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NCJ Number: 222209 Find in a Library
Title: Test of Hirschi's Social Bonding Theory: A Comparison of Male and Female Delinquency
Journal: International Journal of Offender Therapy and Comparative Criminology  Volume:52  Issue:2  Dated:April 2008  Pages:134-157
Author(s): Ozden Ozbay; Yusuf Ziya Ozcan
Date Published: April 2008
Page Count: 24
Publisher: http://www.sagepub.com/ 
Type: Report (Study/Research)
Format: Article
Language: English
Country: United States of America
Annotation: In this study, Hirchi’s social bonding theory was used to identify what aspects of the theory could explain male and female delinquency, and whether social bonding variables could equally explain delinquency in a developing society, Turkey.
Abstract: The finding suggests that social bonding variables play a more important role for male students than for female students. Furthermore, they indicate that components of the social bonding theory can equally explain both male and female delinquent acts. Results imply that even when Western measures of social bonding variables are used, social bonding theory plays an equal role in the explanation of male and female delinquency in a non-Western society; theories developed in one society may be applicable to other societies, regardless of geographical location. When the level of social bonding elements is high it is less likely that both males and females will commit delinquent behavior. Also, social bonding variables play a more important role for males than for females. Among males, school commitment, family supervision, beliefs, and attachment to delinquent friends are the most consistent variables. Conventionality of peers, past term GPA, district, and type of high school are not associated with any of the dependent variables. For females, respect for police, family supervision, belief, and attachment to delinquent friends are the most consistent variables. The study did not cover some types of delinquent behavior, for example, drug use or property delinquency. Therefore, gender differences may exist between males and females in the relationship between social bonding variables and some other types of delinquent behaviors; this can bias the results. The study was limited only to one city, which cannot be considered representative of Turkish society as a whole. Data were collected from 1,710 high school students in the city of Ankara in June 2001. Tables, references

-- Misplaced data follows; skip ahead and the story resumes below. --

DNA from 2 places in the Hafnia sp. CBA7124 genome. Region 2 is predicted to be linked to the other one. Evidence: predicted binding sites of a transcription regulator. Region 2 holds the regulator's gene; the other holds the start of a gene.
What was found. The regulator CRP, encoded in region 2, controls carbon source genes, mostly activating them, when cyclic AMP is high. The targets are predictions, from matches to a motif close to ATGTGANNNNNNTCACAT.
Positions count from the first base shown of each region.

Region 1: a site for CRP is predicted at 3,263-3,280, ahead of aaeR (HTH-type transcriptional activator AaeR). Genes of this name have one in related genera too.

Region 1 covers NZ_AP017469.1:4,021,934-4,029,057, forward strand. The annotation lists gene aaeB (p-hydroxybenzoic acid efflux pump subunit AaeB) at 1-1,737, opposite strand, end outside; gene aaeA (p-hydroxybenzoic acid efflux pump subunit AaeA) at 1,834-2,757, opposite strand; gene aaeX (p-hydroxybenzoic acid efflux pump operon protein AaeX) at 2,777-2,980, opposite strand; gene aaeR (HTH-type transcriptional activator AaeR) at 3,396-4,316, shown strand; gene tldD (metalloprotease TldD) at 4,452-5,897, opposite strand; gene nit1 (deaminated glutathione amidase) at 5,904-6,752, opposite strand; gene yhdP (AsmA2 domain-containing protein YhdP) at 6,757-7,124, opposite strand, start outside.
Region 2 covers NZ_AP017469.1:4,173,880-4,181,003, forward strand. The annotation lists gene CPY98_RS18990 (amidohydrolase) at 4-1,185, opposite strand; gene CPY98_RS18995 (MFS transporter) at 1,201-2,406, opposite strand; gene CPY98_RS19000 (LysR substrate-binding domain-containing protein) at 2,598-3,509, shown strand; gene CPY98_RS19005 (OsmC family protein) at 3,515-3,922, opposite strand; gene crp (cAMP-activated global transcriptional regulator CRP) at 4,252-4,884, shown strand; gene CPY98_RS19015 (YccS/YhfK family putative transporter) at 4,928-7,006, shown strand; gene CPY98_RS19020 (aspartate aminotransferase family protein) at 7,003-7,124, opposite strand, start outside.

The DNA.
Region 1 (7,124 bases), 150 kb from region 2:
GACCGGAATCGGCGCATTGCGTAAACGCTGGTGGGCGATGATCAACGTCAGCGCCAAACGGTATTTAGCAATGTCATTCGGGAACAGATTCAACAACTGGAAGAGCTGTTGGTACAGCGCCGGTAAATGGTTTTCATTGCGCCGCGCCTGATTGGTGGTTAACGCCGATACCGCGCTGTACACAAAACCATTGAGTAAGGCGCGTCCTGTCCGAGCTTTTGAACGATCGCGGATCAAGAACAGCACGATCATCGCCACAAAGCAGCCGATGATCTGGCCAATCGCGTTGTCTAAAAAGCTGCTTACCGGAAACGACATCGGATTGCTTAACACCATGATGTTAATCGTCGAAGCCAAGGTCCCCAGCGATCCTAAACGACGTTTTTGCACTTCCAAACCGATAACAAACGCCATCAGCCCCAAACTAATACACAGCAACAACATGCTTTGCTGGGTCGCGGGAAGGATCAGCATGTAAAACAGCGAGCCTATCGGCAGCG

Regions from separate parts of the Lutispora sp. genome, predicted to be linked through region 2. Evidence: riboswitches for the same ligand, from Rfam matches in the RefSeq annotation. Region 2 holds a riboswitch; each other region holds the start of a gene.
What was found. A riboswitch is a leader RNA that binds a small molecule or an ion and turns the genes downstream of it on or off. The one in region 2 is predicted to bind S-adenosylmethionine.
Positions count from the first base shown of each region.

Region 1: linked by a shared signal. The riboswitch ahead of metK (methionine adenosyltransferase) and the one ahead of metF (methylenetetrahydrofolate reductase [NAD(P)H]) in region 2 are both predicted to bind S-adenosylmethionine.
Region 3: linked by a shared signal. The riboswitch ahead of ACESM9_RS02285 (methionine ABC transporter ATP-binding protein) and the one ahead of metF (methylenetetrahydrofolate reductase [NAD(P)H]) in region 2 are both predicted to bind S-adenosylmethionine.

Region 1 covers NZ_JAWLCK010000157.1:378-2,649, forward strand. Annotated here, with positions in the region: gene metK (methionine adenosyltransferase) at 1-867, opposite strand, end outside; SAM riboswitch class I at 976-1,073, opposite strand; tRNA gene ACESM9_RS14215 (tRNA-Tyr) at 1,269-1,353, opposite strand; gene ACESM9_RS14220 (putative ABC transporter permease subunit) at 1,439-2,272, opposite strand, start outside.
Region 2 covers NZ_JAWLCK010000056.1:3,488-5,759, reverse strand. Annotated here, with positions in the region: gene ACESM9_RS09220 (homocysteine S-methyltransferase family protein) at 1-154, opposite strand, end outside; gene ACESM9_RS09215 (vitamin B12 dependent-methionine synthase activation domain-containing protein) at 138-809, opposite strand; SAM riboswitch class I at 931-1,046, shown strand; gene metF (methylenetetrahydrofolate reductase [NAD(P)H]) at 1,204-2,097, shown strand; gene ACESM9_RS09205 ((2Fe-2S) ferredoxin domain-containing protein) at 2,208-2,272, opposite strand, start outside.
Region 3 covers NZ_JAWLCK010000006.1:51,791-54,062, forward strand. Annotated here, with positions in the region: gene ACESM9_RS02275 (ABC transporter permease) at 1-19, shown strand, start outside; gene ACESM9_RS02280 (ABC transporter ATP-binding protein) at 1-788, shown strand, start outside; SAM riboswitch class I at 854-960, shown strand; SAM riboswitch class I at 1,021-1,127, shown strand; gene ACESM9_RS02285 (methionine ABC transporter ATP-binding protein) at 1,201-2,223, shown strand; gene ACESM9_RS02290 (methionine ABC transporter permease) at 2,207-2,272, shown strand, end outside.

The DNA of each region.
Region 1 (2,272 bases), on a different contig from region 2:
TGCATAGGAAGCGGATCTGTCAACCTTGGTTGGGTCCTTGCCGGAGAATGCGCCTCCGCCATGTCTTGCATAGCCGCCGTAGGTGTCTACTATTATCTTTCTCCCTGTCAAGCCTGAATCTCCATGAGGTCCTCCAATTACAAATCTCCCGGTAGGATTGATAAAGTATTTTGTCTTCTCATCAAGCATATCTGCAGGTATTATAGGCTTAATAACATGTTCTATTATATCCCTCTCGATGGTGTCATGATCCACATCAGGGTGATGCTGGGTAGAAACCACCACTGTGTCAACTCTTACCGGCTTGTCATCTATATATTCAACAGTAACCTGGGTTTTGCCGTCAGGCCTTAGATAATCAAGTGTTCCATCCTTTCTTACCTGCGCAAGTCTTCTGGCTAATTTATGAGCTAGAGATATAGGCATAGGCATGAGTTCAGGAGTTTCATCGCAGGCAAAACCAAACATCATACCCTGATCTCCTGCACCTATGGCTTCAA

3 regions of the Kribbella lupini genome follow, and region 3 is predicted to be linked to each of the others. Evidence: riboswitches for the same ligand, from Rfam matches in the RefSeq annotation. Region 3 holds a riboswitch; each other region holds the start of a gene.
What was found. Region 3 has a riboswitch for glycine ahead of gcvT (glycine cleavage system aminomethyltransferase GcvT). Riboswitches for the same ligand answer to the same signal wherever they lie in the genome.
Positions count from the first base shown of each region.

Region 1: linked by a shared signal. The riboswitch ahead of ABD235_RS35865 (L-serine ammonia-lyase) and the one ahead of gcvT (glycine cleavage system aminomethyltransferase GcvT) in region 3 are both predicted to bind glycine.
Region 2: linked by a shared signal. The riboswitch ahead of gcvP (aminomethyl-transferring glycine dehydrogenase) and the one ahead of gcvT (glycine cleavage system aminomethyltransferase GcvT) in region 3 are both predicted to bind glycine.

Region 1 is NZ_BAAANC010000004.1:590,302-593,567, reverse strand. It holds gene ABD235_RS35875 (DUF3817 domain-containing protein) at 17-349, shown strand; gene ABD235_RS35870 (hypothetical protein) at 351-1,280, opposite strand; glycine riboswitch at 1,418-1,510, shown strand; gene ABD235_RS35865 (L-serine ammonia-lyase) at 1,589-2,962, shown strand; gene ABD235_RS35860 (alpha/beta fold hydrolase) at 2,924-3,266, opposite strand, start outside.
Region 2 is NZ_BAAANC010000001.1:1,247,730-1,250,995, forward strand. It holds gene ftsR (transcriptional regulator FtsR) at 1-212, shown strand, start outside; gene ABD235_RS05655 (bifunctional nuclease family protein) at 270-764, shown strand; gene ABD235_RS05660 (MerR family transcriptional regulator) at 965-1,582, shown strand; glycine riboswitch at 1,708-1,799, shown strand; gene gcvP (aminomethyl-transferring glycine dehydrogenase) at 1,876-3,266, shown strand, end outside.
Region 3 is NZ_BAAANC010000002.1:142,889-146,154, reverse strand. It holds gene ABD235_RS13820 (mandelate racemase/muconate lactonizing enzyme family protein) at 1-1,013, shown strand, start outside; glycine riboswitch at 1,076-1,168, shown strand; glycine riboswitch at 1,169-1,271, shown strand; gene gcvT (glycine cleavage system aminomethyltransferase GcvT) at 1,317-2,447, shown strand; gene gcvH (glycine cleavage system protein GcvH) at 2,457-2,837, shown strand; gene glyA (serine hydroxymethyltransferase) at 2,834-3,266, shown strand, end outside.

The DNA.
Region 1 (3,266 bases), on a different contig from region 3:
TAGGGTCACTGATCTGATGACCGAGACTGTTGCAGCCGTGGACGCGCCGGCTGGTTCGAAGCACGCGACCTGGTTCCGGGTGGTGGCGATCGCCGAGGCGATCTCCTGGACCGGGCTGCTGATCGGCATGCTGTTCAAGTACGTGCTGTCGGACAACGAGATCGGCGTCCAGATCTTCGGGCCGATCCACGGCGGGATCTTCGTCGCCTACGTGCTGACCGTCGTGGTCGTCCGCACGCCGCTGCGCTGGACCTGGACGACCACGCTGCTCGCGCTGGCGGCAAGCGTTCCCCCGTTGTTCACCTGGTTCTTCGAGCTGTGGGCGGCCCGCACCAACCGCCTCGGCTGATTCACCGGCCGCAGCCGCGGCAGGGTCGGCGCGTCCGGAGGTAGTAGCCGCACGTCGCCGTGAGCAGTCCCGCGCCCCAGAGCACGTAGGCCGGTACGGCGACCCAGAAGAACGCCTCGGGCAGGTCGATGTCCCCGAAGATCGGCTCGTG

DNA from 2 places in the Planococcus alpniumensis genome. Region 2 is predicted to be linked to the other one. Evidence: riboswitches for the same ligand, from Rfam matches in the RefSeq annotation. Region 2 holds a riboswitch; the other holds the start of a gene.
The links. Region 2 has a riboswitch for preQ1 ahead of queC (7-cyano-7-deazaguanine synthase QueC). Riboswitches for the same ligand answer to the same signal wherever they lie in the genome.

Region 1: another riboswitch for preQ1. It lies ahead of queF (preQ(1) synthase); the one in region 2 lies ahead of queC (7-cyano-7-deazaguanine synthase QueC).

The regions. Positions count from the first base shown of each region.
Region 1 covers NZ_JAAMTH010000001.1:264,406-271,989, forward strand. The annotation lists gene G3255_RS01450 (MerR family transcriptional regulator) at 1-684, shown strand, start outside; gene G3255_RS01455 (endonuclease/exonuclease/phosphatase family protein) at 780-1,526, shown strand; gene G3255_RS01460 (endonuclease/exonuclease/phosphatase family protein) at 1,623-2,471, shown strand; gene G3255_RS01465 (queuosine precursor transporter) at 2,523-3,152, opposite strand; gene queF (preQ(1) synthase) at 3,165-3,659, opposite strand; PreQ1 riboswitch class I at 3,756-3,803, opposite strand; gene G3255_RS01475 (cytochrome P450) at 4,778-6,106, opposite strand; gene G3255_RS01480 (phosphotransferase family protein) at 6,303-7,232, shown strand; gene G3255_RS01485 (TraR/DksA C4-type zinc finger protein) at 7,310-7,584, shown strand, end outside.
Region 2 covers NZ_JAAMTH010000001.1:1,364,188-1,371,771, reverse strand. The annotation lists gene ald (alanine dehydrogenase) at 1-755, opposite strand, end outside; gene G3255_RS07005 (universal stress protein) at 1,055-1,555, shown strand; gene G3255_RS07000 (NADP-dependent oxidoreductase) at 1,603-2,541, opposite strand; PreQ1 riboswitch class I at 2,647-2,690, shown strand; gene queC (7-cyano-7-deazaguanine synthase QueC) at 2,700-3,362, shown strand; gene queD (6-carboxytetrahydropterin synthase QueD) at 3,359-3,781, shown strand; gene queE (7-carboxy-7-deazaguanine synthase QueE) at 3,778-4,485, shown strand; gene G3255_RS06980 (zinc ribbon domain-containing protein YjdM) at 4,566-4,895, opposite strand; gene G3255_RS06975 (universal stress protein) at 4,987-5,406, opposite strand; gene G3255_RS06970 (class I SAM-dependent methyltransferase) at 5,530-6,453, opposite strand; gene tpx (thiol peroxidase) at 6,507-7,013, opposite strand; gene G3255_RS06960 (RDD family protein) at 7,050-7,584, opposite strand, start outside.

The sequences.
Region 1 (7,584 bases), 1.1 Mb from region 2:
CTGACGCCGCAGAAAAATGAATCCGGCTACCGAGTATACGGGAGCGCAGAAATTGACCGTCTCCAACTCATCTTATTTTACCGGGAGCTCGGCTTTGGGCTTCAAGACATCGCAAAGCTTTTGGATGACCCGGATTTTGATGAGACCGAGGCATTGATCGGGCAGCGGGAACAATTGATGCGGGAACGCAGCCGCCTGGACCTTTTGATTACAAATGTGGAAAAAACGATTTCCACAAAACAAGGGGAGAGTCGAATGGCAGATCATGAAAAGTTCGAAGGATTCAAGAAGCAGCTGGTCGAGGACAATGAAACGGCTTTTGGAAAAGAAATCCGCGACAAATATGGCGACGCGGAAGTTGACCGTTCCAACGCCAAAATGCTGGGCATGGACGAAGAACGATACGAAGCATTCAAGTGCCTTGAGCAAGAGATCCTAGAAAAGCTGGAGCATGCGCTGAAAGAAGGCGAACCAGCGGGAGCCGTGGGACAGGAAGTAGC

Main Term(s): Juvenile delinquency; Psychological causes of delinquency; Turkey
Index Term(s): Adolescent females; Adolescent males; Behavior patterns; Behavioral and Social Sciences; Gender issues; Violent-nonviolent behavior comparisons
To cite this abstract, use the following link:
http://www.ncjrs.gov/App/publications/abstract.aspx?ID=244106

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